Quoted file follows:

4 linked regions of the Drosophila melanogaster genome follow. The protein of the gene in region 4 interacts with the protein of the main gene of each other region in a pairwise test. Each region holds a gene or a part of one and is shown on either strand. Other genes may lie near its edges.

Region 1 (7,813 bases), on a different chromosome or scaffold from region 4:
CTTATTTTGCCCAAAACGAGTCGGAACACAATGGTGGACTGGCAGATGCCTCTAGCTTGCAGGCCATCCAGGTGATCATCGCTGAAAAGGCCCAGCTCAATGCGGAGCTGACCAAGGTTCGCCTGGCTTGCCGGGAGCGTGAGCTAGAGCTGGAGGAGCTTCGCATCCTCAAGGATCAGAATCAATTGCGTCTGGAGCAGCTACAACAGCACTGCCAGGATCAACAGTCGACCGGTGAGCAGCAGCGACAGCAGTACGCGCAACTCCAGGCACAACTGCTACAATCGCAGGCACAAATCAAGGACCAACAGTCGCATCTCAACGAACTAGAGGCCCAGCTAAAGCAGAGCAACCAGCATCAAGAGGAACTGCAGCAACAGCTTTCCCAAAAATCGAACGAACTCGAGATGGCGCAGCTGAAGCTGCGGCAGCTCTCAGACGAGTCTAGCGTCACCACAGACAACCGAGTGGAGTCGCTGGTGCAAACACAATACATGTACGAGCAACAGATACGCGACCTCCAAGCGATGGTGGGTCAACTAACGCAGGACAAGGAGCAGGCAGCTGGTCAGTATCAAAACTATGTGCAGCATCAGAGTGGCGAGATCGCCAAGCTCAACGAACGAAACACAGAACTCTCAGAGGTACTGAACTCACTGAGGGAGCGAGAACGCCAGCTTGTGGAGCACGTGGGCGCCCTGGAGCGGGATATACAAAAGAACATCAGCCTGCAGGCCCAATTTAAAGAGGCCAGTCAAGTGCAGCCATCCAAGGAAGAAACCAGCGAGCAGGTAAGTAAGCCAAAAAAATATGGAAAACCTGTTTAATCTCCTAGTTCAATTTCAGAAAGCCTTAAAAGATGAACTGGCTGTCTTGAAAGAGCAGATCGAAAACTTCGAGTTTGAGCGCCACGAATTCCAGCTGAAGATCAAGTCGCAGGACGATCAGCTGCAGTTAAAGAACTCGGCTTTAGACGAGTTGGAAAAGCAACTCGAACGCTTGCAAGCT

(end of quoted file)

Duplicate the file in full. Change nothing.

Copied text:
4 linked regions of the Drosophila melanogaster genome follow. The protein of the gene in region 4 interacts with the protein of the main gene of each other region in a pairwise test. Each region holds a gene or a part of one and is shown on either strand. Other genes may lie near its edges.

Region 1 (7,813 bases), on a different chromosome or scaffold from region 4:
CTTATTTTGCCCAAAACGAGTCGGAACACAATGGTGGACTGGCAGATGCCTCTAGCTTGCAGGCCATCCAGGTGATCATCGCTGAAAAGGCCCAGCTCAATGCGGAGCTGACCAAGGTTCGCCTGGCTTGCCGGGAGCGTGAGCTAGAGCTGGAGGAGCTTCGCATCCTCAAGGATCAGAATCAATTGCGTCTGGAGCAGCTACAACAGCACTGCCAGGATCAACAGTCGACCGGTGAGCAGCAGCGACAGCAGTACGCGCAACTCCAGGCACAACTGCTACAATCGCAGGCACAAATCAAGGACCAACAGTCGCATCTCAACGAACTAGAGGCCCAGCTAAAGCAGAGCAACCAGCATCAAGAGGAACTGCAGCAACAGCTTTCCCAAAAATCGAACGAACTCGAGATGGCGCAGCTGAAGCTGCGGCAGCTCTCAGACGAGTCTAGCGTCACCACAGACAACCGAGTGGAGTCGCTGGTGCAAACACAATACATGTACGAGCAACAGATACGCGACCTCCAAGCGATGGTGGGTCAACTAACGCAGGACAAGGAGCAGGCAGCTGGTCAGTATCAAAACTATGTGCAGCATCAGAGTGGCGAGATCGCCAAGCTCAACGAACGAAACACAGAACTCTCAGAGGTACTGAACTCACTGAGGGAGCGAGAACGCCAGCTTGTGGAGCACGTGGGCGCCCTGGAGCGGGATATACAAAAGAACATCAGCCTGCAGGCCCAATTTAAAGAGGCCAGTCAAGTGCAGCCATCCAAGGAAGAAACCAGCGAGCAGGTAAGTAAGCCAAAAAAATATGGAAAACCTGTTTAATCTCCTAGTTCAATTTCAGAAAGCCTTAAAAGATGAACTGGCTGTCTTGAAAGAGCAGATCGAAAACTTCGAGTTTGAGCGCCACGAATTCCAGCTGAAGATCAAGTCGCAGGACGATCAGCTGCAGTTAAAGAACTCGGCTTTAGACGAGTTGGAAAAGCAACTCGAACGCTTGCAAGCT